This has been our first major project and it has not been without difficulties. However, it is now nearing completion. We would, therefore, like to thank the local community and, in particular, those living in the immediate area for their tolerance. For long periods, as work moved painfully slowly due to adverse weather conditions, etc. the site, far from being enhanced, has looked a mess. We trust the end result will make it all worthwhile and the new facility will be well used and appreciated.
We would also like to thank Groundwork East Lancashire and the Hyndburn PROSPECTS organisation for their invaluable assistance. The scheme has cost in the order of £20,000. The money for this has come mainly from grants – from Barclays Site Savers, the Environment Agency, Shell Better Britain Campaign, Mersey Basin Trust/Bechtel and the Community Environment Fund.
The Great Harwood and Rishton Rotary Club helped towards the cost of a mosaic paving designed and made by local schools. One of our main contractors has been Hyndburn Council, which will continue to be responsible for grass maintenance. The scheme was recently highly commended at the 'Grime watch' Awards.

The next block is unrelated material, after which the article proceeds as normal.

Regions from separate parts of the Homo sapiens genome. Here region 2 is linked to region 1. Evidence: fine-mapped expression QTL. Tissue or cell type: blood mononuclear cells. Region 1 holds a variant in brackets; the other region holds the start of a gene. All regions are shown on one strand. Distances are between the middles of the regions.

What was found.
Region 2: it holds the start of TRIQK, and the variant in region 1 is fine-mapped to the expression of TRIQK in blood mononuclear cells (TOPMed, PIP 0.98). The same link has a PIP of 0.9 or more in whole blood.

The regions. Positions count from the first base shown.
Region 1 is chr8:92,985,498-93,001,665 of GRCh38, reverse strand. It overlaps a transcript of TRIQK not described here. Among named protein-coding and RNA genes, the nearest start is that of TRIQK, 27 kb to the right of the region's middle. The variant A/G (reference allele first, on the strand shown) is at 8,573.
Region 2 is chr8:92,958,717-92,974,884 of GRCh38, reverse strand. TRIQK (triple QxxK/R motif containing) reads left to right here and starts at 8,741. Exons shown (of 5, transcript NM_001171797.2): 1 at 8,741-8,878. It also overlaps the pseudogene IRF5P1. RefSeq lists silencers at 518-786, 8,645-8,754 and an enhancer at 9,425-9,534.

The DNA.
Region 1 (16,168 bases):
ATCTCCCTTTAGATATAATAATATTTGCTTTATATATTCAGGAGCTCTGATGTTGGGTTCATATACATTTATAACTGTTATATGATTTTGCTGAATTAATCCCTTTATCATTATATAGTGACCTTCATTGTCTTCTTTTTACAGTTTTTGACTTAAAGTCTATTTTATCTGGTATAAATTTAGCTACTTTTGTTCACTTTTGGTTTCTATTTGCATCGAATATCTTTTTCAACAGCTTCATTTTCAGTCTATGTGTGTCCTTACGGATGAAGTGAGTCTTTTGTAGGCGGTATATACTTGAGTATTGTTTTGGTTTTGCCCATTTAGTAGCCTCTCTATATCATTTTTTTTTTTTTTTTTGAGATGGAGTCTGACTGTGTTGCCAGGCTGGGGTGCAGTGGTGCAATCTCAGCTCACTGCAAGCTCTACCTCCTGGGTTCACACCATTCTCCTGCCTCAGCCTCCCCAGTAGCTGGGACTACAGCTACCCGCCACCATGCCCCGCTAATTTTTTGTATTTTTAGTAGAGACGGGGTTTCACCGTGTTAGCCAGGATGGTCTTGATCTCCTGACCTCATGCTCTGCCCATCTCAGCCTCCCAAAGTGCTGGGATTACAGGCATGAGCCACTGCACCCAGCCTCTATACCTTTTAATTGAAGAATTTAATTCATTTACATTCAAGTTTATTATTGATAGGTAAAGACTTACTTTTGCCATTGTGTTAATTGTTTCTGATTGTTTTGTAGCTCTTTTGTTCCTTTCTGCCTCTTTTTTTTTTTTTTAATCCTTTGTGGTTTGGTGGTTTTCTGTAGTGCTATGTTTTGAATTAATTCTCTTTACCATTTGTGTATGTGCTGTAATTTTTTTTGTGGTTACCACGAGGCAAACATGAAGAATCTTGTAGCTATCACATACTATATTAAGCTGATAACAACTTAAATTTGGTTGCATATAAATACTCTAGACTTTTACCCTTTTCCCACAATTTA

PROSPECTS is Hyndburn's response to the challenge of Agenda 21, which aims to involve local people in schemes to improve the local environment and quality of life. The Rishton Panel meets on a regular basis at Primetime. Details of meetings and activities can usually be seen on the community notice board, which is part of the Parker Street scheme. All meetings are open to anyone with a concern for the Rishton environment.
COLIN COOPER, (Treasurer, Rishton PROSPECTS Panel), Thornhill Avenue, Rishton.
On the 13th June 2002, Rishton area council Resolved that the Area Council approve the reservation of an additional £1,515.08 towards the Parker Street Parking Bays scheme.
The 5th March 2009 saw the green being refurbished by the council for the first time in ten years.
Shell Interactive Website (now defunct - http://www.sbbc.co.uk/interactive/int22/p9.htm)
Lancashire Evening Telegraph
Industrial Rishton by Kathleen Broderick
Rishton Street Names by E. Furber. Published October 1995.